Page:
Latest castanea Stories
HARRISBURG, Pa., March 28, 2011 /PRNewswire-USNewswire/ -- The decline and restoration of the American chestnut tree will be the topic of the next lecture in the South Mountain Speakers Series on Thursday, April 7 at the Penn National Community in Fayetteville, Franklin County. Dave Armstrong of the American Chestnut Foundation will offer a free lecture, "Restoring the Chestnut," beginning at 7 p.m.
BIG ISLAND, Va., Feb. 23, 2011 /PRNewswire/ -- Georgia-Pacific and The American Chestnut Foundation, in a joint effort to reintroduce the American chestnut to its native habitat, planted 560 test chestnut saplings today at the Georgia-Pacific Big Island, Va., mill.
ASHEVILLE, N.C., Feb.
The American chestnut was a dominant species in eastern US's forests before a blight wiped it out in the early 1900s.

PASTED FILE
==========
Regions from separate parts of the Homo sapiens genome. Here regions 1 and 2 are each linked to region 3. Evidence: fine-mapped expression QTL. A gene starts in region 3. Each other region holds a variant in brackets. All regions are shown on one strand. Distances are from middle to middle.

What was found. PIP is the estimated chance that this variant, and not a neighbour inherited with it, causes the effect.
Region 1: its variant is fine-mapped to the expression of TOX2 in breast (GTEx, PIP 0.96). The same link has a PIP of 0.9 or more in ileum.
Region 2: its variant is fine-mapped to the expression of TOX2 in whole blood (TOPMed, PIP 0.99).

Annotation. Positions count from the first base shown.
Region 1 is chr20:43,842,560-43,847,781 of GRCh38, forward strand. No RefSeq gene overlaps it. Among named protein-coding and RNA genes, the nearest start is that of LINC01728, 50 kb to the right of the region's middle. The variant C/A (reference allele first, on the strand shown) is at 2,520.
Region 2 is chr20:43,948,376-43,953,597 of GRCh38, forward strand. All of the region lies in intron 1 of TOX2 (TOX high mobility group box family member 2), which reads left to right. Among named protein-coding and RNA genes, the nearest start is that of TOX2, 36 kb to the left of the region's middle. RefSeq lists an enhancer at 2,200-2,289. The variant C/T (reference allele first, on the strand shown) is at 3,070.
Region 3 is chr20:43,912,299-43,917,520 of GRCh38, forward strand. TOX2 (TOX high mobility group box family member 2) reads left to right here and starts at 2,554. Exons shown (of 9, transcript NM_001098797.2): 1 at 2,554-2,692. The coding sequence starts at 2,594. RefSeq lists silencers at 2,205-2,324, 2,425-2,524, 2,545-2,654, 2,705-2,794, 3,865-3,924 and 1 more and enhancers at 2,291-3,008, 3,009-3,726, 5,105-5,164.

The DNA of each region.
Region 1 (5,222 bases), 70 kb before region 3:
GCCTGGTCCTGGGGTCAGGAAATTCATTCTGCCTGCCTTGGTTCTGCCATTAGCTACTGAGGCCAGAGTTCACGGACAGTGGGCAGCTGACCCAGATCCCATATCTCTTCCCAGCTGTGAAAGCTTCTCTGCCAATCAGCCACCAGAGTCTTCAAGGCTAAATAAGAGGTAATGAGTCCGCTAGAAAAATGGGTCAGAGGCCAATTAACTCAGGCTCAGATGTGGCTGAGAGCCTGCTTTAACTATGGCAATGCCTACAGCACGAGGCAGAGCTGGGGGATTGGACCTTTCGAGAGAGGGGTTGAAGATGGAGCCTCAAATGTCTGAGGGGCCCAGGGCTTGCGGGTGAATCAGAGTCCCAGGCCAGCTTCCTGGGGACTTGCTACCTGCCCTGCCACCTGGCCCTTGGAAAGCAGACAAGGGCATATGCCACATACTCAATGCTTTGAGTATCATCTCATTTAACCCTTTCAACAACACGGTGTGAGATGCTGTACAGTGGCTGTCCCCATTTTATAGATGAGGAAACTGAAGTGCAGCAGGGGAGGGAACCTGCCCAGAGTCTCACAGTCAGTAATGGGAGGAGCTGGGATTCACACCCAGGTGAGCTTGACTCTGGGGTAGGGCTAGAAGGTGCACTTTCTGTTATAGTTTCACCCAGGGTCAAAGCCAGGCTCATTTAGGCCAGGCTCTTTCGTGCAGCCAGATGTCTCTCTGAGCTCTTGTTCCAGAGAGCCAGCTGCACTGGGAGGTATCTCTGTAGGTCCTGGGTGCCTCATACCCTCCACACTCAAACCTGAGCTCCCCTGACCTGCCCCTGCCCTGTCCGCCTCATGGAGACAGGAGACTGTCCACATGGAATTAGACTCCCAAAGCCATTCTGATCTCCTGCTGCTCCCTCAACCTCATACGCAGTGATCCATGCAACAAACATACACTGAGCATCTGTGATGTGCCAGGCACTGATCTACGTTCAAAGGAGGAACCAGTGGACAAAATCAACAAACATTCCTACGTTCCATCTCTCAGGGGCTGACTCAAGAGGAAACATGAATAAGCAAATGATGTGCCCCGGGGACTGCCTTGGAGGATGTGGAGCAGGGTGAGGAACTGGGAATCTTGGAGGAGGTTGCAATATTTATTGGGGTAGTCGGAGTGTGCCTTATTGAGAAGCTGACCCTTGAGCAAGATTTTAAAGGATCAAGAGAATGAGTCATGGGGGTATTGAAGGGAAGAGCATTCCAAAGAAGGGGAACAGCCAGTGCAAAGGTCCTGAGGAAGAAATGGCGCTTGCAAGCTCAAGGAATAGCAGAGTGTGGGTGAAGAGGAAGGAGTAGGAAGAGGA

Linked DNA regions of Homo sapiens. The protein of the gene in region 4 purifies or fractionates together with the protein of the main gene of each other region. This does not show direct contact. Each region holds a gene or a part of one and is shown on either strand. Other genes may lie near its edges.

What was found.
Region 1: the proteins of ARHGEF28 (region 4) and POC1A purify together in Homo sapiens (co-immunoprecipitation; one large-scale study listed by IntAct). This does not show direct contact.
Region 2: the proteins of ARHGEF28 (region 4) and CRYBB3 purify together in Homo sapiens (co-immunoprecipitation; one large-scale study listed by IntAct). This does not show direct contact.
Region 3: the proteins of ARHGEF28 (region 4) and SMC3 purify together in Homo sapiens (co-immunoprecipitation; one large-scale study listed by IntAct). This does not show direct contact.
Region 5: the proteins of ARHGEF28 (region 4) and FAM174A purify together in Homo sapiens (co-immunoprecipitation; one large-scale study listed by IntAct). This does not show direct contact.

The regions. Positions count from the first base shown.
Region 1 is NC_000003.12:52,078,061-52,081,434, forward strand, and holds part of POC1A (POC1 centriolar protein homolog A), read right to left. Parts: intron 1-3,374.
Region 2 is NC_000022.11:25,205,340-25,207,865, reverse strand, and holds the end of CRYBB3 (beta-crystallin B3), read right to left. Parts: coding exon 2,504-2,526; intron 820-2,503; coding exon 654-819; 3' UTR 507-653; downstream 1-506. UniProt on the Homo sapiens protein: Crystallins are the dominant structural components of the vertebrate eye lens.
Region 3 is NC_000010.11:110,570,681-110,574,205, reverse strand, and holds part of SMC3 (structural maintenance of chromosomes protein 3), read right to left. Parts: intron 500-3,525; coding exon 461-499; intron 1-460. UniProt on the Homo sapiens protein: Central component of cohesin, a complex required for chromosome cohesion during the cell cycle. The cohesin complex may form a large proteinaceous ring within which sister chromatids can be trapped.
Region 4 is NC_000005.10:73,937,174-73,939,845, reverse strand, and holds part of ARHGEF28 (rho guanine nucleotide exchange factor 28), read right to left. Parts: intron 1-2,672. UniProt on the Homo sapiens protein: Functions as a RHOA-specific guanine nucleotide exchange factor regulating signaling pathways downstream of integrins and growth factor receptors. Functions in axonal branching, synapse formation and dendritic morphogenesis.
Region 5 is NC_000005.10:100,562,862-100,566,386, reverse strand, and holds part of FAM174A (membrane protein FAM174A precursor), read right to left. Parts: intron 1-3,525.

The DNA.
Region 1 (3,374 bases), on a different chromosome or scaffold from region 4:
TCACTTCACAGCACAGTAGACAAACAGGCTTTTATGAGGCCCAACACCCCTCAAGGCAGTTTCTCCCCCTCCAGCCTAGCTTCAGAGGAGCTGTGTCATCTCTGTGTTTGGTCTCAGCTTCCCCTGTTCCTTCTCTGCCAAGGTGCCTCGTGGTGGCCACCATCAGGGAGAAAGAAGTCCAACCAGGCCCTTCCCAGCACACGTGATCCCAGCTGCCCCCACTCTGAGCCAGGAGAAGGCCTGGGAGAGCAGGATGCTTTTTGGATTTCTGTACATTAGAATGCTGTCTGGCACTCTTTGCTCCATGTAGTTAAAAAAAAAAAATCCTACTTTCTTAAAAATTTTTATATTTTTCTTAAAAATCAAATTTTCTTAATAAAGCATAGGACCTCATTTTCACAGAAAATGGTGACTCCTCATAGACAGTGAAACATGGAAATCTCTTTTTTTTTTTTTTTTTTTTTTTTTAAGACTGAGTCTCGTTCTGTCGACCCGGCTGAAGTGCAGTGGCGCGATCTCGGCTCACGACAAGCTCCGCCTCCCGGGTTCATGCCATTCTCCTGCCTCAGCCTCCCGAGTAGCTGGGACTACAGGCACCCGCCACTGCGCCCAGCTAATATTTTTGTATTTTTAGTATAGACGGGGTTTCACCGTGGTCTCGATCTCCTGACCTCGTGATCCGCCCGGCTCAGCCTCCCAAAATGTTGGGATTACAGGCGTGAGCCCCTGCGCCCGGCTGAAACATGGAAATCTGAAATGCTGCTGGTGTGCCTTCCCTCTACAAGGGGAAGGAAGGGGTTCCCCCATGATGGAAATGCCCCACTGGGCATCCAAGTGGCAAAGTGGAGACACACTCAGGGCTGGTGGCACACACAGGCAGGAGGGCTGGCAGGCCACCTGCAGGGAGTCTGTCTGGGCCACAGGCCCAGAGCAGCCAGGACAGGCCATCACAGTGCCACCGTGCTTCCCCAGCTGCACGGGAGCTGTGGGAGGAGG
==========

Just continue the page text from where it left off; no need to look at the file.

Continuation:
In a double-barreled approach to environmental restoration, Appalachian mountains scarred by strip-mining are being planted with American chestnut trees, a species that has been all but wiped out in the United States by a fungus.
The American Chestnut Foundation oversees a tree-breeding program with chapters in 15 Eastern states and is closing in on blight-resistant American chestnuts trees it hopes could revive the species.
The Sweet Chestnut (Castanea sativa), is also known as the Spanish Chestnut or European Chestnut. It is originally native to southeastern Europe and Asia Minor. As early as Roman times it was introduced into more northerly regions, and later it was cultivated in monastery gardens by monks. Today, centuries-old specimens may be found in Great Britain and the whole of central and western Europe. The tree requires a mild climate and adequate moisture for good growth and a good nut harvest. It is...